A couple of days ago I received an interesting parcel from Chris Bentley, the warden of Rye Harbour NR. Chris is a keen Dipterist and had turned up some fantastic records in the past – namely the Brown-tail parasitoid Townsendielomyia nidicola and the extremely rare Huebneria affinis – so I always look forward to receiving something from him. He had pre-warned me that he had some suspected Erynnia ocypterata and some Carcelia that he couldn’t quite place and suspected atricosta, which is one of the rarest species in that genus (gnava and laxifrons possibly being slightly rarer species).
Anyway, the Erynnia ocypterata were fairly easy to identify and confirm … this is an incredibly rare species in the UK, with only a handful of post-1950 records (Mike Howe & Ivan Perry). Chris’s specimens were seen “buzzing round a gatepost below a large willow … on grazing marsh with ditches” in the Rye area of Sussex.
The Carcelia were a little bit fiddly because they’re not the easiest genus to identify – the species are quite clear-cut but you do have to be able to measure the frons-width with a graticule to be quite sure, and male genitalia are very useful so these must be extracted during the pinning process (as with all calyptrates really). In these there had been some damage/flattening to the bristles on tergite-4, which had confused Chris and sent him the wrong way. On close examination they actually proceeded fairly easily to Carcelia laxifrons and the frons/genitalia backed up the ID nicely.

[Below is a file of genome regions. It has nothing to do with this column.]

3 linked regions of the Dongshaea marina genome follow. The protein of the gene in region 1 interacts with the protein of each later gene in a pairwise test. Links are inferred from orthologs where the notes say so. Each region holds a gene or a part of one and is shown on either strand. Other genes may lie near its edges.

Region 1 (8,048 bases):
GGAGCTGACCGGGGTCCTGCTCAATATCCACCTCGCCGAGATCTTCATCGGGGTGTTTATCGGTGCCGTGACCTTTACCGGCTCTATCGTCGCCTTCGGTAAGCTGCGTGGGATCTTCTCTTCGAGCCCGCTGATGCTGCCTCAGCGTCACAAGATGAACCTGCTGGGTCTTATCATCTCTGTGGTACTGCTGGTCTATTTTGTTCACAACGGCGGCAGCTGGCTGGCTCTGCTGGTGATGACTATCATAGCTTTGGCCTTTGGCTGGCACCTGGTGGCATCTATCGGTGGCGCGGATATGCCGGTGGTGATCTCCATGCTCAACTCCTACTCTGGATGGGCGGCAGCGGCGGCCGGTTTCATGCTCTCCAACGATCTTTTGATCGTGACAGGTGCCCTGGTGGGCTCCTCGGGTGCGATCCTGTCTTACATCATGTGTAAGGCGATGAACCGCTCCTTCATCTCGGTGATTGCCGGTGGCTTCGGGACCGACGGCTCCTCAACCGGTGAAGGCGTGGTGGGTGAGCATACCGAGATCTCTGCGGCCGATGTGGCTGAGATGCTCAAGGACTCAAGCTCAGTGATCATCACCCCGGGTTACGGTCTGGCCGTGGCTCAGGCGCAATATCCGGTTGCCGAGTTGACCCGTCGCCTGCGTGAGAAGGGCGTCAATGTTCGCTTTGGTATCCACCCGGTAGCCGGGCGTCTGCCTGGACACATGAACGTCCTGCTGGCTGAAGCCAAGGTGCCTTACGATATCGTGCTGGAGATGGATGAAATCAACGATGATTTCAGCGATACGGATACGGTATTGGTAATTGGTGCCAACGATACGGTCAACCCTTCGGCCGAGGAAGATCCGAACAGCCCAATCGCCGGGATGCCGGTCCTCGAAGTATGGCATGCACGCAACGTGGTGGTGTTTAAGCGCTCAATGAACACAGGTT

Carcelia laxifrons is a specialist parasitoid of Brown-tail moth (Euproctis chrysorrhoea) and, as such, it’s distribution is restricted to areas with a good concentration of the host (one might expect southern counties, especially coastal areas). In fact the species has only been recorded from the Rye area and a few other sites and was so overlooked that it was only added to the British list a few years ago – see “Carcelia laxifrons Villeneuve (Tachinidae) new to Britain and a revised key to the British Carcelia species” (Raper, Smith & Gibbs, 2004).
Many thanks to Chris who donated the specimens and filled 2 important gaps in my reference collection and to Malcolm Storey (http://www.bioimages.org.uk/) who did the photo stacks! 🙂